Tiles in the train station that tell the history of Portugal

The tiles were definitely one of the best parts of the city. On almost every building, even some of the most humble, there were wonderful tiles. Most of them were blue and white, but there were tiles of every color. We went to a train station that had a tiled entrance hall on which was the history of Portugal told through pictures.

We again stayed in an apartment, this one had a large kitchen and a computer with fast internet. On the first night we bought groceries, and cooked most our meals with what we bought, and it all cost less than 20 euro for the four of us. Our host was very friendly, and gave us excellent recommendations on what to see and how to get around. He gave us a map and circled things to see, and wrote down the names of restaurants to eat dinner at.

Our first night, we ate a small restaurant close to our apartment where there was no written menu. The little old woman who cooked the food took us back into the kitchen to show us what she had to offer. She gave us samples of sardines and fresh potato chips. It was so darn cute! And it only added to the cuteness that she was about four and half feet tall. We ordered steak and fries with a green leafy salad, and our new chef friend threw in a delicious bowl of beans and rice for free.

Although the weather report told us it would rain all day, we were blessed with a full day of sunshine on Friday. We climbed to the top of an old bell tower for a view of the coast, the river, and hundreds of red-roofed buildings. Nearby, we popped into a little book store with an art nouveau decor.  Later we heard that JK Rowling used the book store as inspiration for some of the elements in her Harry Potter series when she was living in Porto. We also took the hike up to the “crystal palace” on top of one of the hills in the historic part of the city. There we saw one of the most amazing views I’ve seen in Europe. It was truly beautiful!

View from the Crystal Palace gardens
View from the Crystal Palace gardens

After lunch we crossed the river into what is technically another city, but still considered by many to be part of Porto. We walked across one of the enormous bridges and took a gondola back down to the river bank. It was another nice way to soak in the beautiful skyline of Porto. With that gondola ticket we got a free wine tasting, so we found the winery and went in.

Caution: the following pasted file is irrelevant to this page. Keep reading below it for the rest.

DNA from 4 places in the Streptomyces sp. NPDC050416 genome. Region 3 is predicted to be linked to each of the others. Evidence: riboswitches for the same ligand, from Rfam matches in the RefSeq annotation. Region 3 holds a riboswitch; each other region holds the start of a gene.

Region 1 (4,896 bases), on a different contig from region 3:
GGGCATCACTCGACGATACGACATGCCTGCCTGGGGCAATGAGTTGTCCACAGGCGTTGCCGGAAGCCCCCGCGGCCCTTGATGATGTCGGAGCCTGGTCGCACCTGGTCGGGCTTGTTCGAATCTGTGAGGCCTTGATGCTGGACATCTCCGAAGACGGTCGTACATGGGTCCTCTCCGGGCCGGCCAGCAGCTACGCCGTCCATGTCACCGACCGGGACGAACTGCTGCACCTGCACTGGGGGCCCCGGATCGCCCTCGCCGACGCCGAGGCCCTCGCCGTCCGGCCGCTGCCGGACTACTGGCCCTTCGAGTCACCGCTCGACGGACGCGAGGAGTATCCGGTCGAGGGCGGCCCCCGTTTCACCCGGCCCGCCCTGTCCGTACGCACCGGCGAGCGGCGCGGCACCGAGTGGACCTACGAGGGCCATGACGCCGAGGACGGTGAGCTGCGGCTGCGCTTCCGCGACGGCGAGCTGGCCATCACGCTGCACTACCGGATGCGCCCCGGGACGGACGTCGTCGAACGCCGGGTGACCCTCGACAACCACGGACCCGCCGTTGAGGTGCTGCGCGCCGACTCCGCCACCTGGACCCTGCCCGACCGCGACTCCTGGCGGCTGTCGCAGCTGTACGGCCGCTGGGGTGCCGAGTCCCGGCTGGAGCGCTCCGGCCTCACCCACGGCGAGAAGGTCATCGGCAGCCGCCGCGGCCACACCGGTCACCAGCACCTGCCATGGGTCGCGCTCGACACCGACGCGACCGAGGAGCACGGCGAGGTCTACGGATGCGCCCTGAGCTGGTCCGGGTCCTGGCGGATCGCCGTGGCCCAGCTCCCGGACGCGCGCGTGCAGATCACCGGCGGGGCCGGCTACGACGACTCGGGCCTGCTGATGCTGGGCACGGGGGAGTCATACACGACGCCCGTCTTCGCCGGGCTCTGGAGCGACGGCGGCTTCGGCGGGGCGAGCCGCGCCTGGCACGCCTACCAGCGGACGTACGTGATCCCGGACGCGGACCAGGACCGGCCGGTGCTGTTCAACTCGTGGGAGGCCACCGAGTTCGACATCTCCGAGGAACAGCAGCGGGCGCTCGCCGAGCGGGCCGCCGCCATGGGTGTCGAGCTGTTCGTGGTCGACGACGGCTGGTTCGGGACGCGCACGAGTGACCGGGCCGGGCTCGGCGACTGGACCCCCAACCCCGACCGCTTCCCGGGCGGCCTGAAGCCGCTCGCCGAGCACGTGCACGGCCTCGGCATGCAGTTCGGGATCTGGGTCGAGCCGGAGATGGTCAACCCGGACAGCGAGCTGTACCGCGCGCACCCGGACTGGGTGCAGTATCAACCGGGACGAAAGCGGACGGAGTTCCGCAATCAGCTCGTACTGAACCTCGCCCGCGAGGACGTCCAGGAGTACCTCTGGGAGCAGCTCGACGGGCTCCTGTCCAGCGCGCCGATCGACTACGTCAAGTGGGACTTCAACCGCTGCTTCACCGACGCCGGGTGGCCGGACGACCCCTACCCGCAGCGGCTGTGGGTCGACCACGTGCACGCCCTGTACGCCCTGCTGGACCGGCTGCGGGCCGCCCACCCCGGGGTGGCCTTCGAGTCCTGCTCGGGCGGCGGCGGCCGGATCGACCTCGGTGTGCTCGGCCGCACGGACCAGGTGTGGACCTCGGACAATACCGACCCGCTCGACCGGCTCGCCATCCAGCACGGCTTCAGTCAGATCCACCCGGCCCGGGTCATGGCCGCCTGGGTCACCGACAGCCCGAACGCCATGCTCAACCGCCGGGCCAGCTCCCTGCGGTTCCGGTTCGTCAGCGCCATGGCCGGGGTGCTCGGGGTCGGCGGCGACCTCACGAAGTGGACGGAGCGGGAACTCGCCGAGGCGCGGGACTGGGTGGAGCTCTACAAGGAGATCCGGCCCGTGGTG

Port wine is famous for its sweet taste and was the dessert wine of choice for the English nobility. At the first winery we visited, we each tried a different variety of port; white, rose, ruby, and tawny. I chose the tawny, but didn’t end up liking it very much. The ruby was my favorite, and it’s a wine typically paired with chocolate or cheese. The tawny I had is supposed to go with nuts. We went to another winery after that and took a full tour of Taylor’s. It’s one of the oldest wineries in the city, and has an amazing collection of all different types of ports. Our guide explained the difference between how each of the types of ports are made, and why port wine is different from other wines.

white, rose, tawny, ruby
white, rose, tawny, ruby

After the tour we were each given a glass of ruby and a glass of tawny. My friends and I took our glasses out to the terrace to look over the sunset and take pictures. In the garden, as in the gardens at the crystal palace, there were peacocks running about everywhere, it was so wild!

I was so glad to have spent spring break in such a wonderful place. Porto was such a surprise, and I’m glad that I’ve experienced even a little part of their culture. I loved Barcelona, and I think I’d like to go back when it’s warm enough to visit the beach. Madrid of course was wonderful, and I wish I had known Spanish so I could fit in better. It was also so nice to spend time with my  friends away from the stress of school. Our spring break was relaxing and interesting, and we got to learn a lot. Gracias, Iberia!